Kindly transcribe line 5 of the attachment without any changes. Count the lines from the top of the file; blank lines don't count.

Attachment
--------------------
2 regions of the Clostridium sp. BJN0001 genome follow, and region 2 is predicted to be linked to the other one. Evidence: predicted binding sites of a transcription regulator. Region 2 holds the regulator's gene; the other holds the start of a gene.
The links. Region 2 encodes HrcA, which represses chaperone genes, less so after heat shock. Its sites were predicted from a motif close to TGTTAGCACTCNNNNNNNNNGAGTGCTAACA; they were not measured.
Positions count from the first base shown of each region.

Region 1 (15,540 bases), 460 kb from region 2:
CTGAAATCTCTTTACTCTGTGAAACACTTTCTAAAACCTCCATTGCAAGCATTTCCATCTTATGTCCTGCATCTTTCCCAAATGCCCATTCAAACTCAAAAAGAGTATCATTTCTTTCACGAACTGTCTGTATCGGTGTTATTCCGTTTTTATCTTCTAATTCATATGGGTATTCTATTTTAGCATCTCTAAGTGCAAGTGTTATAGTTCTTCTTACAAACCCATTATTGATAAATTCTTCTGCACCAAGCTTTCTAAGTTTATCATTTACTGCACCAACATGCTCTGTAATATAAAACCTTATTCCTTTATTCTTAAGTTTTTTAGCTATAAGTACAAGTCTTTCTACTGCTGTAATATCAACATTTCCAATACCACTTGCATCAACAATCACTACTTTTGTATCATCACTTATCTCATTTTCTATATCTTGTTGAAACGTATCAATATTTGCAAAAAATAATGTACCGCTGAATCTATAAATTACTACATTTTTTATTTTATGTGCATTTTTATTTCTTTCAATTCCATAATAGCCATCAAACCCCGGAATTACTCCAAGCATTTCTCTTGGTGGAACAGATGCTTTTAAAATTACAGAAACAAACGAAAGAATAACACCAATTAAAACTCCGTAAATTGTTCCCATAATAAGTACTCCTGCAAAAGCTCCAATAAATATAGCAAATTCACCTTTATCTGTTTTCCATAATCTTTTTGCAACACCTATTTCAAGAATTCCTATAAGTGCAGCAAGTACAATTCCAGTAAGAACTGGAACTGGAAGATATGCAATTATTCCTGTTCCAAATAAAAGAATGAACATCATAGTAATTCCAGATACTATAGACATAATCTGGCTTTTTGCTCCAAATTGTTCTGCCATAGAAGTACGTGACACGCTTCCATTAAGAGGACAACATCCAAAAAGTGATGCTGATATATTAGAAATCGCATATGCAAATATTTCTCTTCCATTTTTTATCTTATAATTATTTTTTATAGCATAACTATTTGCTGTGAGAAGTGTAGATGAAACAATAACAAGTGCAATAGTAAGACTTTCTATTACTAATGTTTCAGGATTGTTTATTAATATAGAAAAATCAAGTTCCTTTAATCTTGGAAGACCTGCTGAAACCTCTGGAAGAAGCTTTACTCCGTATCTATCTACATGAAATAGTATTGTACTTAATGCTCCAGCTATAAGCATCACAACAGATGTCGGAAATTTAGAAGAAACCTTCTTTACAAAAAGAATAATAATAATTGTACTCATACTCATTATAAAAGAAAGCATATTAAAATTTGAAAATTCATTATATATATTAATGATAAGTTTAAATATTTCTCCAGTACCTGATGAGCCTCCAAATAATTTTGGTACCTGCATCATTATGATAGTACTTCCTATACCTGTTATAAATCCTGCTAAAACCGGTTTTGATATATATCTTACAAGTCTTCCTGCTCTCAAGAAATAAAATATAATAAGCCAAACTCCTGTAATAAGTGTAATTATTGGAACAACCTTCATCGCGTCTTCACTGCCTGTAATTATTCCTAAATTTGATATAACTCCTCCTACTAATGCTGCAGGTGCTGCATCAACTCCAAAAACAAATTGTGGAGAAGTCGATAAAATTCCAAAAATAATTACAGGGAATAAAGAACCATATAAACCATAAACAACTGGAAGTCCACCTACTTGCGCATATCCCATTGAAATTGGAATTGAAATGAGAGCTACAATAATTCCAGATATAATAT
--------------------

CTGAAATCTCTTTACTCTGTGAAACACTTTCTAAAACCTCCATTGCAAGCATTTCCATCTTATGTCCTGCATCTTTCCCAAATGCCCATTCAAACTCAAAAAGAGTATCATTTCTTTCACGAACTGTCTGTATCGGTGTTATTCCGTTTTTATCTTCTAATTCATATGGGTATTCTATTTTAGCATCTCTAAGTGCAAGTGTTATAGTTCTTCTTACAAACCCATTATTGATAAATTCTTCTGCACCAAGCTTTCTAAGTTTATCATTTACTGCACCAACATGCTCTGTAATATAAAACCTTATTCCTTTATTCTTAAGTTTTTTAGCTATAAGTACAAGTCTTTCTACTGCTGTAATATCAACATTTCCAATACCACTTGCATCAACAATCACTACTTTTGTATCATCACTTATCTCATTTTCTATATCTTGTTGAAACGTATCAATATTTGCAAAAAATAATGTACCGCTGAATCTATAAATTACTACATTTTTTATTTTATGTGCATTTTTATTTCTTTCAATTCCATAATAGCCATCAAACCCCGGAATTACTCCAAGCATTTCTCTTGGTGGAACAGATGCTTTTAAAATTACAGAAACAAACGAAAGAATAACACCAATTAAAACTCCGTAAATTGTTCCCATAATAAGTACTCCTGCAAAAGCTCCAATAAATATAGCAAATTCACCTTTATCTGTTTTCCATAATCTTTTTGCAACACCTATTTCAAGAATTCCTATAAGTGCAGCAAGTACAATTCCAGTAAGAACTGGAACTGGAAGATATGCAATTATTCCTGTTCCAAATAAAAGAATGAACATCATAGTAATTCCAGATACTATAGACATAATCTGGCTTTTTGCTCCAAATTGTTCTGCCATAGAAGTACGTGACACGCTTCCATTAAGAGGACAACATCCAAAAAGTGATGCTGATATATTAGAAATCGCATATGCAAATATTTCTCTTCCATTTTTTATCTTATAATTATTTTTTATAGCATAACTATTTGCTGTGAGAAGTGTAGATGAAACAATAACAAGTGCAATAGTAAGACTTTCTATTACTAATGTTTCAGGATTGTTTATTAATATAGAAAAATCAAGTTCCTTTAATCTTGGAAGACCTGCTGAAACCTCTGGAAGAAGCTTTACTCCGTATCTATCTACATGAAATAGTATTGTACTTAATGCTCCAGCTATAAGCATCACAACAGATGTCGGAAATTTAGAAGAAACCTTCTTTACAAAAAGAATAATAATAATTGTACTCATACTCATTATAAAAGAAAGCATATTAAAATTTGAAAATTCATTATATATATTAATGATAAGTTTAAATATTTCTCCAGTACCTGATGAGCCTCCAAATAATTTTGGTACCTGCATCATTATGATAGTACTTCCTATACCTGTTATAAATCCTGCTAAAACCGGTTTTGATATATATCTTACAAGTCTTCCTGCTCTCAAGAAATAAAATATAATAAGCCAAACTCCTGTAATAAGTGTAATTATTGGAACAACCTTCATCGCGTCTTCACTGCCTGTAATTATTCCTAAATTTGATATAACTCCTCCTACTAATGCTGCAGGTGCTGCATCAACTCCAAAAACAAATTGTGGAGAAGTCGATAAAATTCCAAAAATAATTACAGGGAATAAAGAACCATATAAACCATAAACAACTGGAAGTCCACCTACTTGCGCATATCCCATTGAAATTGGAATTGAAATGAGAGCTACAATAATTCCAGATATAATAT